New Research Highlights Mosaic Chromosomal Alterations in Diverse Populations


A recent study conducted by researchers at the University of Kentucky Markey Cancer Center sheds light on the prevalence of mosaic chromosomal alterations (mCAs) in diverse populations. mCAs, a type of acquired mutations in blood cells, have been found to increase the risk of developing blood cancer by tenfold.

The study, published in Nature Genetics, is the first large-scale effort to examine the co-occurrence of mCAs among individuals of diverse ancestries. Using existing DNA sequencing data from the National Heart, Lung, and Blood Institute’s Trans Omics for Precision Medicine Program, the research team analyzed a cohort of more than 67,000 individuals with African, East Asian, European, and Hispanic ancestries.

Previous studies on mCAs have mainly focused on individuals of European and Japanese ancestries, but this research aimed to include a more diverse population. The findings revealed that mCAs affecting autosomal chromosomes are more prevalent in individuals with European ancestry.

Additionally, the study identified differences in the rate of mutations across different ancestries, particularly in relation to mosaic alterations on chromosome X. People with African and Hispanic ancestries, who were born with XX sex chromosomes, showed a higher rate of mCAs on chromosome X.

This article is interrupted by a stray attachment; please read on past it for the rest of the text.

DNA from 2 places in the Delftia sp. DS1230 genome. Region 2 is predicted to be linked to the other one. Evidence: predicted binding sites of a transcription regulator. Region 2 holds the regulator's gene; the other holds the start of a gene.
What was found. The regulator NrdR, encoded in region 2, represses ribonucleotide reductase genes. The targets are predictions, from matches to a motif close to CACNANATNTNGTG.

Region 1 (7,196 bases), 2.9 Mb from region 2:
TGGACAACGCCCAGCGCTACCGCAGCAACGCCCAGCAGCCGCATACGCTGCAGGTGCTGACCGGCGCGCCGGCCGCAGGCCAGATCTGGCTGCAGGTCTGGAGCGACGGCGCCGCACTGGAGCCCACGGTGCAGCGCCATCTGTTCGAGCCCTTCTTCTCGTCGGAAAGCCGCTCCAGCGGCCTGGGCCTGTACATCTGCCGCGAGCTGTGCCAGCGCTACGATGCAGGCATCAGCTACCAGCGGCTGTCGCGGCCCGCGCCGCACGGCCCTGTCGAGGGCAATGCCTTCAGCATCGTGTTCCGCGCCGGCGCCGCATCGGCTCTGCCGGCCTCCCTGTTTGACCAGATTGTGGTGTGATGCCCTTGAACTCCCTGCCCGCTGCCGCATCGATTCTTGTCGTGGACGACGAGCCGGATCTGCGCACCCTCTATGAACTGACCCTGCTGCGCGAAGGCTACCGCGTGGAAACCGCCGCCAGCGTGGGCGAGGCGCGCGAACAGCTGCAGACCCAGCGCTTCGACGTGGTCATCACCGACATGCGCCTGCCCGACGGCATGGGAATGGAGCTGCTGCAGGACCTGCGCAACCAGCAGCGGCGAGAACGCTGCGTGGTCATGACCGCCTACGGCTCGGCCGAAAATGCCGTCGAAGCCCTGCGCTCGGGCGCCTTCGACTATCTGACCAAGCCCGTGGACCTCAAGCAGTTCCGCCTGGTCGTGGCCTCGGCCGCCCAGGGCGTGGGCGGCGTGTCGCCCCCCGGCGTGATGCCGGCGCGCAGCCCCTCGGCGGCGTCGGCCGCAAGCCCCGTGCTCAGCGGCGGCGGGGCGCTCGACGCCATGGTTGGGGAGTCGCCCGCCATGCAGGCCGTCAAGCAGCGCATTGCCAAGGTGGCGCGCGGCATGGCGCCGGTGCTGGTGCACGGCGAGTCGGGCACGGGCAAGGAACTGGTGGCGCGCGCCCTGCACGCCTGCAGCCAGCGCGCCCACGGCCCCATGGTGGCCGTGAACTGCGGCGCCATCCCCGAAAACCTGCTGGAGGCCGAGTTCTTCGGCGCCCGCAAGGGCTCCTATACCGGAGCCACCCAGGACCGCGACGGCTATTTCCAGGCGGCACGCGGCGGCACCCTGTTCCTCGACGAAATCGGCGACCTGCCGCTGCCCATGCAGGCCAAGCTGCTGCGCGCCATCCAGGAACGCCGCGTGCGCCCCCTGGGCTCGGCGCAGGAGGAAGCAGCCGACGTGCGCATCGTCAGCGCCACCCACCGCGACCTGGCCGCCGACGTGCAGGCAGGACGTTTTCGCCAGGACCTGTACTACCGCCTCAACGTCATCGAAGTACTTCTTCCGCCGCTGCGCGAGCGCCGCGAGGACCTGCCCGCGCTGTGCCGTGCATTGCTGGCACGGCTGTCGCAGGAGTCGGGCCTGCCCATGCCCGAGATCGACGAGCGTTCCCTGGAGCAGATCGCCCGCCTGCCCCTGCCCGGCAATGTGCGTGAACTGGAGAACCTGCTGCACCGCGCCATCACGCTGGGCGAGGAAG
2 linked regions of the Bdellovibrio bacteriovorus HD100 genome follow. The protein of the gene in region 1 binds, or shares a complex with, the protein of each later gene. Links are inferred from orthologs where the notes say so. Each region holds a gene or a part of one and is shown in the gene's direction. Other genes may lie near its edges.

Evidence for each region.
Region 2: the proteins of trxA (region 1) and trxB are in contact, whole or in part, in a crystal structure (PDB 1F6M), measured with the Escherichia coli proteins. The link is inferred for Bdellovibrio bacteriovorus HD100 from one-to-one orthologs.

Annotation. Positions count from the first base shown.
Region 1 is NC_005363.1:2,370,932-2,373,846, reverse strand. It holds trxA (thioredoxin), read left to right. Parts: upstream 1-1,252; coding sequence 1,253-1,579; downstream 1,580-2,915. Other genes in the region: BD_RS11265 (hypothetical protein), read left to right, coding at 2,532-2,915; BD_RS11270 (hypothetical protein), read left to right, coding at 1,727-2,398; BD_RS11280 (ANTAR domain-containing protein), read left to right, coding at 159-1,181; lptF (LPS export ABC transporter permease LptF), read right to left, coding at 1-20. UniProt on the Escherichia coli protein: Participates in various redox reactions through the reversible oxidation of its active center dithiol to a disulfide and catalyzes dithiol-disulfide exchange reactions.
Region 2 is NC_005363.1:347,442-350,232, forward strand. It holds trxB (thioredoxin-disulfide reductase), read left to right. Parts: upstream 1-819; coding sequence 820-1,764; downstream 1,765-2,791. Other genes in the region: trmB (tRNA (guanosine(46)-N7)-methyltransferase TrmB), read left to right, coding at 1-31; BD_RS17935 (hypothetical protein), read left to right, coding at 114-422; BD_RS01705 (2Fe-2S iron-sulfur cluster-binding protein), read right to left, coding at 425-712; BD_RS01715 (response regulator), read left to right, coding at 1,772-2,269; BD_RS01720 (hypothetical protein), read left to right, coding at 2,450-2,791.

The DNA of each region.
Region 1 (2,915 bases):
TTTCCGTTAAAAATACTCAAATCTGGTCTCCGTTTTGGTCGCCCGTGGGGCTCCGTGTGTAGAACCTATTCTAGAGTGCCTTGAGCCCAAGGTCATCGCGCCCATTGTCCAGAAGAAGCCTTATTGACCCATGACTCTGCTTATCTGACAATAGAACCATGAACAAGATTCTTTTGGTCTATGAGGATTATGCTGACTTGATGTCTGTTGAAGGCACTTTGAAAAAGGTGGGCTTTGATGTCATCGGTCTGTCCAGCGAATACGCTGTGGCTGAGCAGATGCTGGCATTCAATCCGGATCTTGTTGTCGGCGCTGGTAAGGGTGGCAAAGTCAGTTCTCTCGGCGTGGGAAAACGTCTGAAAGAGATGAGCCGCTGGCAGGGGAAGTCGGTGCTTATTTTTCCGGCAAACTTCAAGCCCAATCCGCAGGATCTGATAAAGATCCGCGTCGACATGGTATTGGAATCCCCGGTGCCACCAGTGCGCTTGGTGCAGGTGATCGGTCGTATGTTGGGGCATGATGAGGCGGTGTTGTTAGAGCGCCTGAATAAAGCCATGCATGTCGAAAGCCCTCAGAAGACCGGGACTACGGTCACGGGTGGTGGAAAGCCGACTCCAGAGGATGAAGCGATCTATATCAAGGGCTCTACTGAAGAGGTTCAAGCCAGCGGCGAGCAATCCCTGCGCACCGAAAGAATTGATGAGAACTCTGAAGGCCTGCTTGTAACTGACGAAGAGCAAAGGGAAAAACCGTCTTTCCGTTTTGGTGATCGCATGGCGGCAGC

The research team also discovered new inherited genetic variants associated with an increased risk of mCAs and loss of X chromosome.

The implications of this study go beyond identifying individuals at high risk of developing certain cancers. The findings provide valuable insights into the drivers of genomic instability, a key characteristic of cancer cells. Understanding these mechanisms can pave the way for advancements in precision medicine.

Dr. Yasminka A. Jakubek, the lead researcher, emphasized the importance of including individuals from diverse backgrounds in such studies to prevent inequity in future medical advances.

The study was supported by the National Cancer Institute of the National Institutes of Health. UK HealthCare, the hospitals and clinics of the University of Kentucky, played a pivotal role in conducting this research. With more than 10,000 healthcare professionals dedicated to providing advanced subspecialty care, UK HealthCare is committed to improving medical treatments and policies. The institution is also home to the state’s only National Cancer Institute (NCI)-designated cancer center and a Level IV Neonatal Intensive Care Unit. Ranked as Kentucky’s top hospital by U.S. News & World Report, UK HealthCare strives to create a healthier future for the state and beyond.


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